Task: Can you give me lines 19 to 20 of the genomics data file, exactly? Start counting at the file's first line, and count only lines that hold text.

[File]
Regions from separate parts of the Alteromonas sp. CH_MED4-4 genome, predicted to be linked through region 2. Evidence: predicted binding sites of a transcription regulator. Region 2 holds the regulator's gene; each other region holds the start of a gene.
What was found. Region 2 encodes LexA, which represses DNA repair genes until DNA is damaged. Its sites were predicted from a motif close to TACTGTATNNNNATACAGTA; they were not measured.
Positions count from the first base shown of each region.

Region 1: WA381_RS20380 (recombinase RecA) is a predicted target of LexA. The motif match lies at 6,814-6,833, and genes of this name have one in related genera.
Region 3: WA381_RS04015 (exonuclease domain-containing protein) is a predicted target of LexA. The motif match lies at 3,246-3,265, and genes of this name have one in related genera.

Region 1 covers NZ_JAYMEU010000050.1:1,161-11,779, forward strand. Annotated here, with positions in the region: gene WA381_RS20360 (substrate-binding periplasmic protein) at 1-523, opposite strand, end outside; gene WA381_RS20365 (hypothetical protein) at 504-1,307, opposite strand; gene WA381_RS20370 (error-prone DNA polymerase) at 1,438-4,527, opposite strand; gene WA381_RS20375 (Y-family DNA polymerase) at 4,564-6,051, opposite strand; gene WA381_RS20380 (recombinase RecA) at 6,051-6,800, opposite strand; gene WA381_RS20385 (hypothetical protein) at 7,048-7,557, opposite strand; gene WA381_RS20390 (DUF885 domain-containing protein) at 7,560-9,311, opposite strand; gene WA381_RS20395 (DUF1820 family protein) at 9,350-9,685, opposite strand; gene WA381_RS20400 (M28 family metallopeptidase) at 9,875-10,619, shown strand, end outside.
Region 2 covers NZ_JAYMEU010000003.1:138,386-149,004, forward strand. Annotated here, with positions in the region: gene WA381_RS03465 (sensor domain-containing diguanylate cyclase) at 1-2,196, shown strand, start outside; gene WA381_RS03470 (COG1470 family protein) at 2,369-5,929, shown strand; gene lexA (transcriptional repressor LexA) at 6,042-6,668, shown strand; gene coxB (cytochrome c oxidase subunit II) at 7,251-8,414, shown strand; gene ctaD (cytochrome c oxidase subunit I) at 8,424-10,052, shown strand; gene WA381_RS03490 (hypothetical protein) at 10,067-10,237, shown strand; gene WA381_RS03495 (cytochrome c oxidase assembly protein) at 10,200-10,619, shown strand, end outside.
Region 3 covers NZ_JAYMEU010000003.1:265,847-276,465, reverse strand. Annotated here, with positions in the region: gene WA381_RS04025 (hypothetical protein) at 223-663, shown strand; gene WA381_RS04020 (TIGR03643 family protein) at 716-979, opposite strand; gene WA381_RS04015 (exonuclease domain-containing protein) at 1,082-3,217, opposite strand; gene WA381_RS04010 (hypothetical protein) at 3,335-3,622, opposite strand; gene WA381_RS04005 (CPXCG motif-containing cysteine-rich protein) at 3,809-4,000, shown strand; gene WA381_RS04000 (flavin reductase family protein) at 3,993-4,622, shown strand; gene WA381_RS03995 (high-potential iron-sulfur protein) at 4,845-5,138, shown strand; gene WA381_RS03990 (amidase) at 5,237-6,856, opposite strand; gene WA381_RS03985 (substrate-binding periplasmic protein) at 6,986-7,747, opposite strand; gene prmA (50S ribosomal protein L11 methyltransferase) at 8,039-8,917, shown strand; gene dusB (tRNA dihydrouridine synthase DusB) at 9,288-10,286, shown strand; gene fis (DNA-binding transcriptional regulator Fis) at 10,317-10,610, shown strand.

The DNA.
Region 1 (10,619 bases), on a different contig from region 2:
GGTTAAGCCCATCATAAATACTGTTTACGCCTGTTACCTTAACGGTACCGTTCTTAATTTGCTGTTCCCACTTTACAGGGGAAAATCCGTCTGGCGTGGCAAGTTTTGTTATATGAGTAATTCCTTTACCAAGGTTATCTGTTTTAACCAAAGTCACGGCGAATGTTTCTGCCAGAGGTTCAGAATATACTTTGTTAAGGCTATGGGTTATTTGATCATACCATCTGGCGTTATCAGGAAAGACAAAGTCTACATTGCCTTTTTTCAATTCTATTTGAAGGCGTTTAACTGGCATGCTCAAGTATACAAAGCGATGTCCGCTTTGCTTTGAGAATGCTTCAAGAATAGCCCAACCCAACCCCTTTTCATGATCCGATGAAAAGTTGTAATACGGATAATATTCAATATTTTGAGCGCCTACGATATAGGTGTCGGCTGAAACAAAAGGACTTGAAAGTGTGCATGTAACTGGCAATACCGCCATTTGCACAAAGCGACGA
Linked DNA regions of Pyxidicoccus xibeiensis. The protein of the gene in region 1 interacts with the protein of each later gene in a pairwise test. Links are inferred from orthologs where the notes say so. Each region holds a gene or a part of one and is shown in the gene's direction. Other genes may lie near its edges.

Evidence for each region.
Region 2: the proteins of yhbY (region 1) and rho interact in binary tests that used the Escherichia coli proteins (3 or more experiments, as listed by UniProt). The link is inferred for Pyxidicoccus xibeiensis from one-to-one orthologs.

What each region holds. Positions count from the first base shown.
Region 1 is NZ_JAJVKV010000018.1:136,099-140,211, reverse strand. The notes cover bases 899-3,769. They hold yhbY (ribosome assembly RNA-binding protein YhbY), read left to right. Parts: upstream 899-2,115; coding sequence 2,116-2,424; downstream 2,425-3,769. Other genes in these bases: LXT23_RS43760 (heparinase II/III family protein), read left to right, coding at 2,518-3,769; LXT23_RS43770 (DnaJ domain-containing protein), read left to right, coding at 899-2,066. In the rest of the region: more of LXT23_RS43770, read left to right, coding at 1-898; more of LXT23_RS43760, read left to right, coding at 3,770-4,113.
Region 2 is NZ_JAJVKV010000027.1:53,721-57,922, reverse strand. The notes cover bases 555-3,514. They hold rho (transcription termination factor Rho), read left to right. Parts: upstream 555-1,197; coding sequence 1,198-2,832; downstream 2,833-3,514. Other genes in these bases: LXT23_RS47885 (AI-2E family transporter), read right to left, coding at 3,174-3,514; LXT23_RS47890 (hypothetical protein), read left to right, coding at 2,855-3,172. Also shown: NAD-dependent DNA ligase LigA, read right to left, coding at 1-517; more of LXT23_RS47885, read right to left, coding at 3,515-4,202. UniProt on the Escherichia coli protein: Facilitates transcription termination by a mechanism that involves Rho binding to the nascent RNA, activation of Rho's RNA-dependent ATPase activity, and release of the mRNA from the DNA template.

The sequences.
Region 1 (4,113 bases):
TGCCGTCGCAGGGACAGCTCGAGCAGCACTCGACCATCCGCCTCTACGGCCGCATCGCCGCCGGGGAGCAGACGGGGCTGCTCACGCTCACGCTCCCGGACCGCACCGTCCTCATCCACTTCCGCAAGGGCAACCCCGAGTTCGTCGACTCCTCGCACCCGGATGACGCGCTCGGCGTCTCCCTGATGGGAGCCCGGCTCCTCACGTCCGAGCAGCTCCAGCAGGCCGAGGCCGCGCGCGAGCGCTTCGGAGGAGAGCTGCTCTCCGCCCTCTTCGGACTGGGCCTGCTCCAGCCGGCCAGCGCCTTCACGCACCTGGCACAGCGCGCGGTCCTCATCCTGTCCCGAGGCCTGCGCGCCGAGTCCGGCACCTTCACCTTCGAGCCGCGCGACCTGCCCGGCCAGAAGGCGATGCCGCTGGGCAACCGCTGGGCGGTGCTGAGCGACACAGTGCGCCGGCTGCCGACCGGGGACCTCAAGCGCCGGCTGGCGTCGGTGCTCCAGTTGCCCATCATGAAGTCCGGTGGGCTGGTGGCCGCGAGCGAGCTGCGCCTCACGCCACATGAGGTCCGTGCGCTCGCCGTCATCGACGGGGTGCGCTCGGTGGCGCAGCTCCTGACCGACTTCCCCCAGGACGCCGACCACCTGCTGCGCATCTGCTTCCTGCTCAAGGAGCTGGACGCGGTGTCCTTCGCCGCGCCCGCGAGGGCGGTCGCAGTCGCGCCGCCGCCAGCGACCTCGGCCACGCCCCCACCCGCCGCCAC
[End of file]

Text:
Region 1 (4,113 bases):
TGCCGTCGCAGGGACAGCTCGAGCAGCACTCGACCATCCGCCTCTACGGCCGCATCGCCGCCGGGGAGCAGACGGGGCTGCTCACGCTCACGCTCCCGGACCGCACCGTCCTCATCCACTTCCGCAAGGGCAACCCCGAGTTCGTCGACTCCTCGCACCCGGATGACGCGCTCGGCGTCTCCCTGATGGGAGCCCGGCTCCTCACGTCCGAGCAGCTCCAGCAGGCCGAGGCCGCGCGCGAGCGCTTCGGAGGAGAGCTGCTCTCCGCCCTCTTCGGACTGGGCCTGCTCCAGCCGGCCAGCGCCTTCACGCACCTGGCACAGCGCGCGGTCCTCATCCTGTCCCGAGGCCTGCGCGCCGAGTCCGGCACCTTCACCTTCGAGCCGCGCGACCTGCCCGGCCAGAAGGCGATGCCGCTGGGCAACCGCTGGGCGGTGCTGAGCGACACAGTGCGCCGGCTGCCGACCGGGGACCTCAAGCGCCGGCTGGCGTCGGTGCTCCAGTTGCCCATCATGAAGTCCGGTGGGCTGGTGGCCGCGAGCGAGCTGCGCCTCACGCCACATGAGGTCCGTGCGCTCGCCGTCATCGACGGGGTGCGCTCGGTGGCGCAGCTCCTGACCGACTTCCCCCAGGACGCCGACCACCTGCTGCGCATCTGCTTCCTGCTCAAGGAGCTGGACGCGGTGTCCTTCGCCGCGCCCGCGAGGGCGGTCGCAGTCGCGCCGCCGCCAGCGACCTCGGCCACGCCCCCACCCGCCGCCAC